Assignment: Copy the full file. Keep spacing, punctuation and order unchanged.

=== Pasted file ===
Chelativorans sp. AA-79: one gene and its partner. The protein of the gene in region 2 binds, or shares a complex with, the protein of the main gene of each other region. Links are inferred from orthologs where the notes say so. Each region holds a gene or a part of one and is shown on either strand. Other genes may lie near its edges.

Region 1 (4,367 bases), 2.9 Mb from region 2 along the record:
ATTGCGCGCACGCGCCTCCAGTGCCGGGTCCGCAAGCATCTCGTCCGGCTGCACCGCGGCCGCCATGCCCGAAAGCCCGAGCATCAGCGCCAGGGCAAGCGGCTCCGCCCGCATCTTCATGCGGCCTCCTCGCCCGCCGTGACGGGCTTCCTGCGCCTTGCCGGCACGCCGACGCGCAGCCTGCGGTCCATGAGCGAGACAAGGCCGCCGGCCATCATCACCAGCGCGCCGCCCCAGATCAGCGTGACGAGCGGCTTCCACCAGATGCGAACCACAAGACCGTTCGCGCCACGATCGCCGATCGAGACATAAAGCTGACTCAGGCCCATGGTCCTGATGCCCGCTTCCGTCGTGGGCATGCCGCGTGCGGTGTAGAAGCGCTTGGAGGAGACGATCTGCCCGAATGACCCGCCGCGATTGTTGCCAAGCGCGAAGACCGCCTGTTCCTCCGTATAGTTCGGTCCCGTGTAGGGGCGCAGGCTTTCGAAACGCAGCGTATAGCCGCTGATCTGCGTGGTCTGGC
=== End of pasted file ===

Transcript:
Chelativorans sp. AA-79: one gene and its partner. The protein of the gene in region 2 binds, or shares a complex with, the protein of the main gene of each other region. Links are inferred from orthologs where the notes say so. Each region holds a gene or a part of one and is shown on either strand. Other genes may lie near its edges.

Region 1 (4,367 bases), 2.9 Mb from region 2 along the record:
ATTGCGCGCACGCGCCTCCAGTGCCGGGTCCGCAAGCATCTCGTCCGGCTGCACCGCGGCCGCCATGCCCGAAAGCCCGAGCATCAGCGCCAGGGCAAGCGGCTCCGCCCGCATCTTCATGCGGCCTCCTCGCCCGCCGTGACGGGCTTCCTGCGCCTTGCCGGCACGCCGACGCGCAGCCTGCGGTCCATGAGCGAGACAAGGCCGCCGGCCATCATCACCAGCGCGCCGCCCCAGATCAGCGTGACGAGCGGCTTCCACCAGATGCGAACCACAAGACCGTTCGCGCCACGATCGCCGATCGAGACATAAAGCTGACTCAGGCCCATGGTCCTGATGCCCGCTTCCGTCGTGGGCATGCCGCGTGCGGTGTAGAAGCGCTTGGAGGAGACGATCTGCCCGAATGACCCGCCGCGATTGTTGCCAAGCGCGAAGACCGCCTGTTCCTCCGTATAGTTCGGTCCCGTGTAGGGGCGCAGGCTTTCGAAACGCAGCGTATAGCCGCTGATCTGCGTGGTCTGGC